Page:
The scary connection between gluten, schizophrenia and depression

Whether you have celiac disease or non-celiac gluten sensitivity, a rogue breadcrumb in your dinner could give you a long list of physically uncomfortable symptoms: joint pain, headaches, diarrhea, constipation, stomach pain.

But the negative effects of gluten go beyond the body….

Gluten infiltrates the brain too, causing neurological symptoms and contributing to major mental health issues like depression, anxiety, and schizophrenia.

Unfortunately, it usually takes years — or even decades — for people who develop neurological or mental health symptoms to realize their problems are tied to gluten. That’s because most people — even doctors — think of gluten-related illness as gastrointestinal.

But despite all the misinformation around gluten’s relationship to brain health, there’s plenty of research (some going back more than half a century!) that proves that gluten is bad for your brain and, consequently, your mental health…

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How gluten grates on your mental health

There are a lot of people who think gluten-related health issues are made up because they “didn’t exist” in years past. But the truth is, there’s scientific evidence connecting gluten to brain-related illnesses that goes back almost 60 years…

A 1966 study published in the American Journal of Clinical Nutrition found that as people in Finland, Norway, Sweden, Canada, and the United States began to eat more gluten, more women ended up in mental health institutions due to schizophrenia. The reverse held true too. When gluten consumption declined in these countries, fewer women went to mental health institutions.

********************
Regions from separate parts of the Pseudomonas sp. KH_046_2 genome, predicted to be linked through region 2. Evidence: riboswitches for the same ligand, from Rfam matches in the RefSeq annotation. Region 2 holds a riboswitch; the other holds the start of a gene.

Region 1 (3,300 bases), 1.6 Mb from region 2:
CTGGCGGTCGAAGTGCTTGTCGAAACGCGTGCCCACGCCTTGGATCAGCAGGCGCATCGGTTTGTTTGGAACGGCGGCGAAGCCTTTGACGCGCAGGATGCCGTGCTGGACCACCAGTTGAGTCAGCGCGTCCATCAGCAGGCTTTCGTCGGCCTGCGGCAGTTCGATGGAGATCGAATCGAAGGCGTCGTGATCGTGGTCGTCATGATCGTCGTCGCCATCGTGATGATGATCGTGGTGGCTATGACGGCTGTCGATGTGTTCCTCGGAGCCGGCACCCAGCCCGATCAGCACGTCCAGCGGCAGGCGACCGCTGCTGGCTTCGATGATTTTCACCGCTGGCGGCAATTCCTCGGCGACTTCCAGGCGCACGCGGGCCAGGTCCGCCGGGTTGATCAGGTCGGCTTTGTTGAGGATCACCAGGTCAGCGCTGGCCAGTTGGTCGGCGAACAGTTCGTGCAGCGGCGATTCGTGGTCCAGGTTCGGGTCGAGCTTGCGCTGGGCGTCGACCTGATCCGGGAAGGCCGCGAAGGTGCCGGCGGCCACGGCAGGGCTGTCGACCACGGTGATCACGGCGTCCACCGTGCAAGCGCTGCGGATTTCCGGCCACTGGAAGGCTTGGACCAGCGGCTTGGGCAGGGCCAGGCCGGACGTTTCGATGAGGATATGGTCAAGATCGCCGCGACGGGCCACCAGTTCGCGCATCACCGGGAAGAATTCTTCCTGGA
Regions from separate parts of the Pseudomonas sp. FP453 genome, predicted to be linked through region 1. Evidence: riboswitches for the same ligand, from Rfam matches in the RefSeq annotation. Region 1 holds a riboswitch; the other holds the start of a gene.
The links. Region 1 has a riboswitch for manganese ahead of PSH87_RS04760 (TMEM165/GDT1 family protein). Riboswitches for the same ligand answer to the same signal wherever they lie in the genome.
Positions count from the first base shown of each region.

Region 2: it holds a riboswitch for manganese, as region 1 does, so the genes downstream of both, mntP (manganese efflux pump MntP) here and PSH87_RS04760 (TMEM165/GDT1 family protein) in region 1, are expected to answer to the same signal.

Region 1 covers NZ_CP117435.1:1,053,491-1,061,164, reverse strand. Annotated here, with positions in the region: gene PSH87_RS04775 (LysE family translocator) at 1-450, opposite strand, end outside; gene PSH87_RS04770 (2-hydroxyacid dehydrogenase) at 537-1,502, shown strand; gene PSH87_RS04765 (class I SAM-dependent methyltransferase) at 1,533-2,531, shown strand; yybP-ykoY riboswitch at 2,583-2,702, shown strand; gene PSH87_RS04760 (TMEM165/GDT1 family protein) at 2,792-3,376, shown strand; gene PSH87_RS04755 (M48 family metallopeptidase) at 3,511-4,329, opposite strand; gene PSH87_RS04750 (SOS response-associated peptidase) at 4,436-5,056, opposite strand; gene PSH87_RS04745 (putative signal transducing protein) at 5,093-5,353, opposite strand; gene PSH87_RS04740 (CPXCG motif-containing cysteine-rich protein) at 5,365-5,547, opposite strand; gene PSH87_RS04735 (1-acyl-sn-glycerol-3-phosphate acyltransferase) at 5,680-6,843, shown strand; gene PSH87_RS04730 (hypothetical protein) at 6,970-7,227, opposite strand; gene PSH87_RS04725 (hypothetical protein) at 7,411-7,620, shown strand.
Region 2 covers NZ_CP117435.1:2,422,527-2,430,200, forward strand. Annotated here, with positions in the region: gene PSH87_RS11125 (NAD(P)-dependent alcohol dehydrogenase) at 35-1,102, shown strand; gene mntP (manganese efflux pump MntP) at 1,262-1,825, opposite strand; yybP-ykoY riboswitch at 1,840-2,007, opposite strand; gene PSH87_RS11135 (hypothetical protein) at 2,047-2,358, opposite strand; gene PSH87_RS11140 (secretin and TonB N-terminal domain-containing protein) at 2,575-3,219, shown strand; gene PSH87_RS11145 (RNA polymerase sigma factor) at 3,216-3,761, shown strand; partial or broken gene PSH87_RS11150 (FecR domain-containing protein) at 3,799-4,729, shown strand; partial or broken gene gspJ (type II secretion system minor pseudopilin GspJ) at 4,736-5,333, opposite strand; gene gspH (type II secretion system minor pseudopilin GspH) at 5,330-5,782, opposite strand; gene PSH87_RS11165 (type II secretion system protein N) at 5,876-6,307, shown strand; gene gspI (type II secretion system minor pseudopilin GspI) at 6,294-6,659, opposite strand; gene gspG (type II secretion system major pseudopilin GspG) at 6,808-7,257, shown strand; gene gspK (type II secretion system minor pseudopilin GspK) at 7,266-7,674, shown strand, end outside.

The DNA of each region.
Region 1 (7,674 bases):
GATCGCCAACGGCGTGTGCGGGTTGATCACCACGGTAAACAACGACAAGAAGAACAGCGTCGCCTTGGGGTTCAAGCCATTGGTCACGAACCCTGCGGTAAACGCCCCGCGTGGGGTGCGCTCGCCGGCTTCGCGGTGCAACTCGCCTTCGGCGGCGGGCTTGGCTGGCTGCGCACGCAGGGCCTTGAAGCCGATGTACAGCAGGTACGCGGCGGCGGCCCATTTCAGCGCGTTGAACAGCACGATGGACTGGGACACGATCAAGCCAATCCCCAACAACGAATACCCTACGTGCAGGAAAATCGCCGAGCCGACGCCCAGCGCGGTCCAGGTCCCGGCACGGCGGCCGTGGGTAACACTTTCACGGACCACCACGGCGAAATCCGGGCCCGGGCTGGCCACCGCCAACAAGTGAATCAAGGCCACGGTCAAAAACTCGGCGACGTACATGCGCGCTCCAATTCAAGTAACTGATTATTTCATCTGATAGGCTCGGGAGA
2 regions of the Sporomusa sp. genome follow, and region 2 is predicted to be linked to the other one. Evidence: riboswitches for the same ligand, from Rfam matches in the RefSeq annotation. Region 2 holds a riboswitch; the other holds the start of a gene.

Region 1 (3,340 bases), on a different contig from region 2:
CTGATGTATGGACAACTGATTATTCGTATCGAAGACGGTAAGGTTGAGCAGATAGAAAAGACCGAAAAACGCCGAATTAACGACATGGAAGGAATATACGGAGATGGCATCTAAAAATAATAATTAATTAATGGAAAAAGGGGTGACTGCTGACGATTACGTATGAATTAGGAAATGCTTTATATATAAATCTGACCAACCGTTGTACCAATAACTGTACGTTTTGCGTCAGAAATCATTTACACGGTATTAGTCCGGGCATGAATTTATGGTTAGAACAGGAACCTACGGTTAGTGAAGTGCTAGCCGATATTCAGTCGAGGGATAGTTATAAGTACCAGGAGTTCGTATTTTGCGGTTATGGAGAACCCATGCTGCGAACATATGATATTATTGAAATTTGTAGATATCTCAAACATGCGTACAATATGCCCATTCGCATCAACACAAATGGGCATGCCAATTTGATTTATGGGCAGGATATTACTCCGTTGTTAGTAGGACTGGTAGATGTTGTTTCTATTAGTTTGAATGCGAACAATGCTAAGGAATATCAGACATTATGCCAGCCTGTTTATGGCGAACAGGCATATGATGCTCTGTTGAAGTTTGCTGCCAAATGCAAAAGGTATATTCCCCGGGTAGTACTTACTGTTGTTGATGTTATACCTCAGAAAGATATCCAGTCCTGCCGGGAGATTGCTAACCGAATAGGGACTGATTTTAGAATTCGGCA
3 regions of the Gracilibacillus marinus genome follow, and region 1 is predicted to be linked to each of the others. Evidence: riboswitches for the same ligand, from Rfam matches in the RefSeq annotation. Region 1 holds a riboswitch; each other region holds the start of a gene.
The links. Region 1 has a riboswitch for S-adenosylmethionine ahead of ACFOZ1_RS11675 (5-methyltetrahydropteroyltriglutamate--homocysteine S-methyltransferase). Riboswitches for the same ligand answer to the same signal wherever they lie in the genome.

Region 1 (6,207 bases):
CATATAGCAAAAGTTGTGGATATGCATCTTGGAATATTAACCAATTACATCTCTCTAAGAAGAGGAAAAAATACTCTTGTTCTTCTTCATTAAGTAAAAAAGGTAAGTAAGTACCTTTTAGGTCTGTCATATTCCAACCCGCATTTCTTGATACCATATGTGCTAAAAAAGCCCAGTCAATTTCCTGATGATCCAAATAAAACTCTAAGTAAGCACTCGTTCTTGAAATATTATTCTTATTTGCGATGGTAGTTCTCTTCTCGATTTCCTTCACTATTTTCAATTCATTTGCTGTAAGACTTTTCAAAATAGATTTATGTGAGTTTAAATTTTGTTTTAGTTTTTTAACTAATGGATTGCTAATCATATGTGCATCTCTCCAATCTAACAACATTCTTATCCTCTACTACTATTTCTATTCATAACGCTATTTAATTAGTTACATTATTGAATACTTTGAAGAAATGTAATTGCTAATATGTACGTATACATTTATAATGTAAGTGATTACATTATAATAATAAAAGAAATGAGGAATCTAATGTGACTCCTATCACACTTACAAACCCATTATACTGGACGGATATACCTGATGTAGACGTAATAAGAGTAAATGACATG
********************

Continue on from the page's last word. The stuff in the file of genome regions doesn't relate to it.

More recent studies in 2011 and 2013 linked gluten to schizophrenia as well. In 2011, a study published in Schizophrenia Bulletin found that people with schizophrenia produce more antibodies associated with celiac disease and gluten sensitivity.

And a study published in The World Journal of Biological Psychiatry in 2013 had similar findings. Anti-gliadin antibodies (the ones doctors use to diagnose celiac disease) were 2.13 times higher in people with schizophrenia.

There’s a suspicious link between gluten and depression too…

A small 2014 study published in Alimentary Pharmacology & Therapeutics found that people with self-reported non-celiac gluten sensitivity had higher depression scores after eating a diet that included gluten for just three days.

Depression is also much more common in people with celiac disease. In 1998, a study published in Psychiatric Quarterly reported that roughly 33 percent of celiac disease sufferers have depression. And a 2007 study published Journal of Affective Disorders found that people with celiac disease have an 80 percent higher risk of depression.

It all goes back to the gut-brain connection

When you think about it, the connection between celiac disease, non-celiac gluten sensitivity, and mental health issues makes perfect sense. There’s indisputable evidence demonstrating the connection between our guts and our brains, after all.

In people with celiac disease, for example, it’s proven that gluten throws their bacterial balance out of whack. And there’s plenty of research showing that the bacteria in our microbiome can make or break our mental health.

There’s also the whole “leaky gut” issue to consider. Gluten can damage the gut lining, allowing bacteria and toxins to travel into the bloodstream and cause inflammation in many areas of the body, including the brain.